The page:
The typical pattern in other lines of work is to start in a part-time or temporary position, then catch on full time. Many traveling nurses, including Mr. MacBeth, 38, acquire their peripatetic ways only after toiling for several years in one job. Once on the road, he did much of his exploring in places like California, Hawaii, Alaska and Arizona.
Sherry Stubbs, a dialysis nurse from Nebraska, has been to some of the same destinations, although she gave Alaska a miss when a chance to spend six months there arose. “I get choices,” she said. “It’s not like they say, ‘Sherry, you’re going here next.’ ” She has been working lately at a clinic in Northern California and has had two excursions to Hawaii and one to New York City.
Travelers tend to be younger than other nurses, Ms. Faller said. But some, like Ms. Stubbs, who has a son in college, begin traveling later in their careers, after their children are old enough to fend for themselves.
Traveling nurses may fill in for regular staffers who are on vacation or maternity leave, or help meet seasonal demand for health care in popular holiday destinations.
They were first hired about 30 years ago when “snowbirds would go south and need more health care,” Ms. Faller said. “Hospitals didn’t want to employ nurses all year round.” Since then, she said, the practice “has grown much broader.”
How much it will continue to grow during the recession is unclear. “It’s hard to say,” said Geoffrey Pridham, manager of nursing administrative services at Stanford Hospital and Clinics. “I’ve seen hospitals go from ‘Let’s get rid of all the travelers’ to ‘Let’s hire lots of travelers.’ ”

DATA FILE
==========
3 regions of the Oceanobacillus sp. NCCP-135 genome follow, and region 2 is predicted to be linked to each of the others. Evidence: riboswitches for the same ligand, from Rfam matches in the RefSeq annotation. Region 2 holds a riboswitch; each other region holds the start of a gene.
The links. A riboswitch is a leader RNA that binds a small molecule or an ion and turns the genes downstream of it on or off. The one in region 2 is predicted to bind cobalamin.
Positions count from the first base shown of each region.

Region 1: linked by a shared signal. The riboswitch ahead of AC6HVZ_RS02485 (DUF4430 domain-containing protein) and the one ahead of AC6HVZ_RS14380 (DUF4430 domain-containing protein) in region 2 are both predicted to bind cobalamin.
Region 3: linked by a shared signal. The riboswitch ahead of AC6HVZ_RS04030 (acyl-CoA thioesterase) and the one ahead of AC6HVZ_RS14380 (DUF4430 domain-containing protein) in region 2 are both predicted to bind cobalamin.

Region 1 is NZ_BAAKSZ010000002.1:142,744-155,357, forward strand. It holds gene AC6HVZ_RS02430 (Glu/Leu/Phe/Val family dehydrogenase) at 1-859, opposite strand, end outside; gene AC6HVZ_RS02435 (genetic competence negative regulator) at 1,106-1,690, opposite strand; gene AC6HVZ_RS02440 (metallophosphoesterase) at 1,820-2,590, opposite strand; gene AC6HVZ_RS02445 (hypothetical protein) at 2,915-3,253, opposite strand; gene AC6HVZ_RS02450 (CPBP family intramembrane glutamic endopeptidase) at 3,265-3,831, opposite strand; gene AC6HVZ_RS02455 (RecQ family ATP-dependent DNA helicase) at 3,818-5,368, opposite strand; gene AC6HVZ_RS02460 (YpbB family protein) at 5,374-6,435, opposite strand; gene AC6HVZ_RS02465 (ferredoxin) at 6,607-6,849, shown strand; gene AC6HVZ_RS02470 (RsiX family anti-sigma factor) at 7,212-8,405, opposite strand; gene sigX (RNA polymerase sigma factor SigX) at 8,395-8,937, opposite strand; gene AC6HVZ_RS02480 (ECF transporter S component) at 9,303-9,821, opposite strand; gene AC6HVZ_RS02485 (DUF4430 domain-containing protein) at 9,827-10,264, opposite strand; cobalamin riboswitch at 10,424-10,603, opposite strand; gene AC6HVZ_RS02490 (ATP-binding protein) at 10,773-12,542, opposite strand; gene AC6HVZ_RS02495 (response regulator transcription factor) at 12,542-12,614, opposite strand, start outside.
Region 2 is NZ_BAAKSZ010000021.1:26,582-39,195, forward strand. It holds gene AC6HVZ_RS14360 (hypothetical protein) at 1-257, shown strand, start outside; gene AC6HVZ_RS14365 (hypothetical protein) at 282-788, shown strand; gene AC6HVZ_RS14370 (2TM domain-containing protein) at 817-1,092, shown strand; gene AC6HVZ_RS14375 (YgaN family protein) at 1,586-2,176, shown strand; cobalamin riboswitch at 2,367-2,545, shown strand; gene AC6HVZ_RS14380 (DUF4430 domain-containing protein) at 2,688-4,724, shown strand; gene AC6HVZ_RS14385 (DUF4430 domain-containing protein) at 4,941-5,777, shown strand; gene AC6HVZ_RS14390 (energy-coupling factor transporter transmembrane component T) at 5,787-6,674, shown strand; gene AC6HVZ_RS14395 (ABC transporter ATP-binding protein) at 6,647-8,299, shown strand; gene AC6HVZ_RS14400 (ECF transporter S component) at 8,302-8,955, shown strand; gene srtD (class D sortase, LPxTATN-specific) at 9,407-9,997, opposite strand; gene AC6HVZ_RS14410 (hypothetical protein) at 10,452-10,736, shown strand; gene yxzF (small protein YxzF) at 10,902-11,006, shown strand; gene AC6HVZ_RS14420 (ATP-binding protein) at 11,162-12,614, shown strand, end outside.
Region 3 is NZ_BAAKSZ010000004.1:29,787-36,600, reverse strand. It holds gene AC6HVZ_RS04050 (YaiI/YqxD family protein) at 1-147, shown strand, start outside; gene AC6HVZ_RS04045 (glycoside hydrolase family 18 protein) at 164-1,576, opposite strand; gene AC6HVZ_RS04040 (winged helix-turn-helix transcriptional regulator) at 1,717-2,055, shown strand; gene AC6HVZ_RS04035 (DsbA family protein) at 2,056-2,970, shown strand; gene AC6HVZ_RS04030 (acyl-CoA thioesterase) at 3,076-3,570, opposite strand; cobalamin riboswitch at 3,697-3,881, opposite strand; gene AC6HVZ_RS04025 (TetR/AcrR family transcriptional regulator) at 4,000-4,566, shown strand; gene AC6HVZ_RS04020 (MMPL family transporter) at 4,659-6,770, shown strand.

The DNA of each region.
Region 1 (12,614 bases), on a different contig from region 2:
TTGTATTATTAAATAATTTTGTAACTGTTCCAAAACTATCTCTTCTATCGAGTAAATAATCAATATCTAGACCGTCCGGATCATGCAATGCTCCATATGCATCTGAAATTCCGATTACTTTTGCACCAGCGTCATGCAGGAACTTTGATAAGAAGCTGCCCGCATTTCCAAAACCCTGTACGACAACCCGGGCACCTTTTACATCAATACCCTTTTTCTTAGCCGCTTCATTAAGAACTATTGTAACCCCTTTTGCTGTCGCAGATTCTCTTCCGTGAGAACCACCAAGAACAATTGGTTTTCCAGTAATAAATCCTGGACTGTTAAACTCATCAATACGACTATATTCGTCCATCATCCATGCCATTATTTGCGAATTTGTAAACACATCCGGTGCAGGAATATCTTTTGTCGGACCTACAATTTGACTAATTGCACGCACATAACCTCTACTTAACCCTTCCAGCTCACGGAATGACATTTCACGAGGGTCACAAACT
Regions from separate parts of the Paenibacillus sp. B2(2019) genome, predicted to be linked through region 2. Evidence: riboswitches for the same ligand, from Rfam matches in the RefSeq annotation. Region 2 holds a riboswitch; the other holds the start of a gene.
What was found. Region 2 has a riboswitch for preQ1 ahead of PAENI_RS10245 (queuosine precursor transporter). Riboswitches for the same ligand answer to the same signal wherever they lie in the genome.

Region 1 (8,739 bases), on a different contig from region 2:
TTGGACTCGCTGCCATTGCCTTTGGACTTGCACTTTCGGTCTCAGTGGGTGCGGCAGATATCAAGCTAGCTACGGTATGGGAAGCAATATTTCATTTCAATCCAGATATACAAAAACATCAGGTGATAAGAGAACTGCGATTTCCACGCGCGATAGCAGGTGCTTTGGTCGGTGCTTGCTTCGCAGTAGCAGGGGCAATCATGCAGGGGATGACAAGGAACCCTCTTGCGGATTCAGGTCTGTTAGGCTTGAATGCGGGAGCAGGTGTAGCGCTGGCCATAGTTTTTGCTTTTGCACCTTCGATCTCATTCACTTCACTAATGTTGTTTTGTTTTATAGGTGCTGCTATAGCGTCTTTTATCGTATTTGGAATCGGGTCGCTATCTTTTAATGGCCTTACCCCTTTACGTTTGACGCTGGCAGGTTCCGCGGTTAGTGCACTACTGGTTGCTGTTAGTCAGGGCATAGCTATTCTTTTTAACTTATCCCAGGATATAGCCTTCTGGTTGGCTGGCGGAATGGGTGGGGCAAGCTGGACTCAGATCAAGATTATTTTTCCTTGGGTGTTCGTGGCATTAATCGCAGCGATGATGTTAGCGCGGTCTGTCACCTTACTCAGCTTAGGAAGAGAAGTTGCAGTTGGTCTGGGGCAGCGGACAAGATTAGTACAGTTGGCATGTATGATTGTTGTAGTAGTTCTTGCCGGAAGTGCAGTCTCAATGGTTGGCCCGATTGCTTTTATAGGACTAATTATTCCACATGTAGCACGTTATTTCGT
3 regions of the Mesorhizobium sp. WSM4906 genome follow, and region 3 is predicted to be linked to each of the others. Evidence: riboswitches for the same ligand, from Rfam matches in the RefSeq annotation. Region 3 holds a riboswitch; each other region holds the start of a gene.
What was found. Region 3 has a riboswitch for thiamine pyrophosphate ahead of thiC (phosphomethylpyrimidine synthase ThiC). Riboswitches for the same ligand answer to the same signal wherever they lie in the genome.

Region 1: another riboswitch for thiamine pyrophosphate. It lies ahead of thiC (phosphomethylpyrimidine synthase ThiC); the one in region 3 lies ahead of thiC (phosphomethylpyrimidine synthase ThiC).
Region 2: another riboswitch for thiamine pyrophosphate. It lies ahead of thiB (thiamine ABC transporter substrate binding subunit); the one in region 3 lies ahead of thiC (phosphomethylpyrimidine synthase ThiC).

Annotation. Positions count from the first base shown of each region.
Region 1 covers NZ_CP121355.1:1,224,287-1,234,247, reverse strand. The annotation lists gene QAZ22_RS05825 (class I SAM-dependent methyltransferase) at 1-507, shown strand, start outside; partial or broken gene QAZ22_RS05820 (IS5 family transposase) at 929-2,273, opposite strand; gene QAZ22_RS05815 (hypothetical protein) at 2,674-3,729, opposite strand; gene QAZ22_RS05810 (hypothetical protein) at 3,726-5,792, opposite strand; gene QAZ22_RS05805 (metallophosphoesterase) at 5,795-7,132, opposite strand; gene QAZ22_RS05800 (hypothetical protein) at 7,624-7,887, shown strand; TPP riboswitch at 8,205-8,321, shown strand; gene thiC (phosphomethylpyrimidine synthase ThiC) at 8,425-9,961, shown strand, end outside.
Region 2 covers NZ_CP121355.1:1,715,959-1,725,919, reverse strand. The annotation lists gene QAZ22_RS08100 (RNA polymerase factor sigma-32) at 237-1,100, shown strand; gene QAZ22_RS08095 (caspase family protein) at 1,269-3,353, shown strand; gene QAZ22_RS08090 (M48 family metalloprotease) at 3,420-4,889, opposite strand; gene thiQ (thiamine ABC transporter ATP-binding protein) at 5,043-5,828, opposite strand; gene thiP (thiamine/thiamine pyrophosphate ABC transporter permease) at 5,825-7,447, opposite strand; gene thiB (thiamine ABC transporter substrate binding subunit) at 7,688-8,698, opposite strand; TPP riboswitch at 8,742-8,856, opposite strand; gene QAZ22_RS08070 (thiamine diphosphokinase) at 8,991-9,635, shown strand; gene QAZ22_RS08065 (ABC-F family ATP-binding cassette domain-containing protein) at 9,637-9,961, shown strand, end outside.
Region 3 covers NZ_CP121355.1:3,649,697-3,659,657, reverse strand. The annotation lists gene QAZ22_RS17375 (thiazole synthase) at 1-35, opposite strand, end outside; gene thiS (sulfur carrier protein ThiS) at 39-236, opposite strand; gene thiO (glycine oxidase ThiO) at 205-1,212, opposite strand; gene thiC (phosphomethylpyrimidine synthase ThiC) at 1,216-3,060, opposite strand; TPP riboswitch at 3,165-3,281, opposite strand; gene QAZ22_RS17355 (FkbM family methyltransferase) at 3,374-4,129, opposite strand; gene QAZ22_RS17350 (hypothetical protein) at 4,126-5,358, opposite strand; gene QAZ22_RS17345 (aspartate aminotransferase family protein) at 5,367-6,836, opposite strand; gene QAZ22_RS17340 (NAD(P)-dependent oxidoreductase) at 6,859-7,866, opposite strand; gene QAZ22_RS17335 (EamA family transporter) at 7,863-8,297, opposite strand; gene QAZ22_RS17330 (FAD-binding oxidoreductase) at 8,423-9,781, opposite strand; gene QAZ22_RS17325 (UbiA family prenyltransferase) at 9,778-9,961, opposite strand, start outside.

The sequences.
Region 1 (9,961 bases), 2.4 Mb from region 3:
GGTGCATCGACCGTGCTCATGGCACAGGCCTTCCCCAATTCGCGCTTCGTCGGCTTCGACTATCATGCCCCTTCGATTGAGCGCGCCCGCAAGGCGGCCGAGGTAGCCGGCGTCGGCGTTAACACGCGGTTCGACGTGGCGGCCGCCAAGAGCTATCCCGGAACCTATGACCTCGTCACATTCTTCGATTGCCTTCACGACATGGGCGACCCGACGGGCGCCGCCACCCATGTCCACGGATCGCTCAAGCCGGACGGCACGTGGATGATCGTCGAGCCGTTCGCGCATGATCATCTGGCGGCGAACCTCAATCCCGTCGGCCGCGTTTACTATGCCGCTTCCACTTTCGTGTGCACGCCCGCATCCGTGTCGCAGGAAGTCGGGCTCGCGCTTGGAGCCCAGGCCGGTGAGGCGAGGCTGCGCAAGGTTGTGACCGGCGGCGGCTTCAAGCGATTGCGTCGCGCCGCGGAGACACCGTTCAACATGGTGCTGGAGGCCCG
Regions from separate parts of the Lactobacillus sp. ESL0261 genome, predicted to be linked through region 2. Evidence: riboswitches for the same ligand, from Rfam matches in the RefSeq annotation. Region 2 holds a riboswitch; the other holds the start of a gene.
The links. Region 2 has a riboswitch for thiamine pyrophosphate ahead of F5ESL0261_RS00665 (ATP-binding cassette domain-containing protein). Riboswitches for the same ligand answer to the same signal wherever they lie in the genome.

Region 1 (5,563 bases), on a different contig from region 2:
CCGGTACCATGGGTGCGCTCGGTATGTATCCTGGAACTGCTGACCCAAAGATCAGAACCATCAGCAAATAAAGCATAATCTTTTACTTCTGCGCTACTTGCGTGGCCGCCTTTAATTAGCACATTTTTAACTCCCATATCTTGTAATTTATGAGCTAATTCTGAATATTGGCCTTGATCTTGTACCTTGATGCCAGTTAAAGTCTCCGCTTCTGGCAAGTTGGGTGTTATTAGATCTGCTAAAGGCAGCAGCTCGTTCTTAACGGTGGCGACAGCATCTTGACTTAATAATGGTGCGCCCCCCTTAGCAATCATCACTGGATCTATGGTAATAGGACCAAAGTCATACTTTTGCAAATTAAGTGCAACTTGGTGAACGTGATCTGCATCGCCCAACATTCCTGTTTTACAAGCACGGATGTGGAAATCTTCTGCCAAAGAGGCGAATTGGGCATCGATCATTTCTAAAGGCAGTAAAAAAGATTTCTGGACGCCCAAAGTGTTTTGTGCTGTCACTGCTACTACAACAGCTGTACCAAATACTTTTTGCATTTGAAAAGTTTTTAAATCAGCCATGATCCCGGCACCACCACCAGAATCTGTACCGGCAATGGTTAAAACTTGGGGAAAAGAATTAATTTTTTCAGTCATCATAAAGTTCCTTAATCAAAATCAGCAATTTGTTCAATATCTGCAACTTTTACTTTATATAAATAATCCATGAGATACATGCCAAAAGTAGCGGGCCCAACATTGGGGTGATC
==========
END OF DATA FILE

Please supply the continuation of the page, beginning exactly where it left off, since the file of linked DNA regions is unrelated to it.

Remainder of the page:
Mr. Pridham seems to lean toward Option B. Traveling nurses provide “the flexibility of having somebody for 13 or 26 weeks, then not having to worry about being overhired,” he said.
The hospital tries to be flexible with travelers, too, often giving them three-day workweeks with 12-hour shifts to allow them more time to enjoy their new surroundings.
As for more tangible benefits, it is hard to gauge how lucrative traveling nursing is, compared with the stationary kind. The straight hourly rate will almost certainly be higher, but part of the excess will be eaten by the costs of housing, airfare, rental cars and other necessities and comforts while on the road.
MR. MACBETH is happy with the money but expects to give up traveling one day for other reasons.
“I eventually want to settle down like most people, have a family and grow some roots, so I can see doing this for another couple of years,” he said. “The best part about it is I get to decide where I want to settle down” because he has experience and contacts around the country.
Ms. Stubbs, who already has a family and roots, expects to stay on the move and has no plans to start looking for a steady job.
“I love the traveling aspect,” she said. “I would not necessarily have a hard time staying with one unit or company, but being a traveling nurse gives me variety, and they pay me to be on vacation.”